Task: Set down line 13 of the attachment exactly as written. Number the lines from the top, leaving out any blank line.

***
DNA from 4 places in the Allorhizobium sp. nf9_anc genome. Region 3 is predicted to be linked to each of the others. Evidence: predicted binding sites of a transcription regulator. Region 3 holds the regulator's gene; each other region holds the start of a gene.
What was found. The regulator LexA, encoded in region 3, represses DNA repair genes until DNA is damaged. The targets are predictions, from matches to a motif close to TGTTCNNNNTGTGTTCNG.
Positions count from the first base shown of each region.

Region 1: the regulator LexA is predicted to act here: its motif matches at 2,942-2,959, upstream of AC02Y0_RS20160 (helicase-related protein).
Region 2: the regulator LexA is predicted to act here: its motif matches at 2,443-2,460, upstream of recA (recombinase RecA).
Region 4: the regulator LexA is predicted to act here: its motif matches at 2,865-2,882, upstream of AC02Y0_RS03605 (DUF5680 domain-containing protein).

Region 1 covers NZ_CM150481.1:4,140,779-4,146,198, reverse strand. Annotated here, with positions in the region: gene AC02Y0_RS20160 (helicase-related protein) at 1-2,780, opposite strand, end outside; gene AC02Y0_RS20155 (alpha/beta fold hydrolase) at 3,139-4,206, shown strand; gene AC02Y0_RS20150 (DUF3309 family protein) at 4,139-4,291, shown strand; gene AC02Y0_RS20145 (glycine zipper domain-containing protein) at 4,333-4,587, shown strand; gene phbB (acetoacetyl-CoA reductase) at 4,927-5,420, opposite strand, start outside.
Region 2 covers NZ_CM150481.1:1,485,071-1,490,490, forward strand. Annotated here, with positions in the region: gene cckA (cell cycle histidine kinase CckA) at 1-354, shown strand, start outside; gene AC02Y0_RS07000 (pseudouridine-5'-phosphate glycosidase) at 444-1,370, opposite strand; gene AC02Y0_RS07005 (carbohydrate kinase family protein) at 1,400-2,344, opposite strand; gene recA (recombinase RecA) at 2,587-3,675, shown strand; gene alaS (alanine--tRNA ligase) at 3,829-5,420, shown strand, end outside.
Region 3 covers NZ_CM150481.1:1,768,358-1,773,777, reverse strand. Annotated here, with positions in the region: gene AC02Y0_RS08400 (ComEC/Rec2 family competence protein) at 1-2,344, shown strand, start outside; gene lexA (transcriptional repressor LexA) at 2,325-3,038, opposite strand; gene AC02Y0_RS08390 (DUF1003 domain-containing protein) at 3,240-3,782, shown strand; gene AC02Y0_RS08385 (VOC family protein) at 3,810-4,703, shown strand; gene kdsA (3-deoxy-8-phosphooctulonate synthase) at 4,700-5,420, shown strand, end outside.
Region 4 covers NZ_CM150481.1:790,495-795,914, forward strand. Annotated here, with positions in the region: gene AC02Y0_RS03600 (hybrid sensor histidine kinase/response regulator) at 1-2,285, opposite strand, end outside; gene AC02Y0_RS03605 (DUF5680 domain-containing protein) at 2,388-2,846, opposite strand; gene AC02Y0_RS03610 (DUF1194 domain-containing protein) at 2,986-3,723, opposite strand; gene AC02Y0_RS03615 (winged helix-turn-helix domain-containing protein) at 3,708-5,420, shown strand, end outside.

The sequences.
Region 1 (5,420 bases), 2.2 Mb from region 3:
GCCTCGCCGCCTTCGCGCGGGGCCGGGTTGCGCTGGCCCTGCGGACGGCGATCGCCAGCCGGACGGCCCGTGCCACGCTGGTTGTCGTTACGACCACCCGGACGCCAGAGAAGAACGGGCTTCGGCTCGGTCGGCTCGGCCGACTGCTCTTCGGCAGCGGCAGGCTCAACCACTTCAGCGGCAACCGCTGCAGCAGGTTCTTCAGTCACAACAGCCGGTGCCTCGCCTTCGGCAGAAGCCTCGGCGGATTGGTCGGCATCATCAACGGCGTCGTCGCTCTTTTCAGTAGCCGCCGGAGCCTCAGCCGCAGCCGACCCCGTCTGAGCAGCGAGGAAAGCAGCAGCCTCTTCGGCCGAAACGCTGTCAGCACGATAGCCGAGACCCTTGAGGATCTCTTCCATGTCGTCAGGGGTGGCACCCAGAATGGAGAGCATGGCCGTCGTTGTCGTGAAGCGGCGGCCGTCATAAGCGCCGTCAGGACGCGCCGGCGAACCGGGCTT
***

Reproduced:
GCCTCGCCGCCTTCGCGCGGGGCCGGGTTGCGCTGGCCCTGCGGACGGCGATCGCCAGCCGGACGGCCCGTGCCACGCTGGTTGTCGTTACGACCACCCGGACGCCAGAGAAGAACGGGCTTCGGCTCGGTCGGCTCGGCCGACTGCTCTTCGGCAGCGGCAGGCTCAACCACTTCAGCGGCAACCGCTGCAGCAGGTTCTTCAGTCACAACAGCCGGTGCCTCGCCTTCGGCAGAAGCCTCGGCGGATTGGTCGGCATCATCAACGGCGTCGTCGCTCTTTTCAGTAGCCGCCGGAGCCTCAGCCGCAGCCGACCCCGTCTGAGCAGCGAGGAAAGCAGCAGCCTCTTCGGCCGAAACGCTGTCAGCACGATAGCCGAGACCCTTGAGGATCTCTTCCATGTCGTCAGGGGTGGCACCCAGAATGGAGAGCATGGCCGTCGTTGTCGTGAAGCGGCGGCCGTCATAAGCGCCGTCAGGACGCGCCGGCGAACCGGGCTT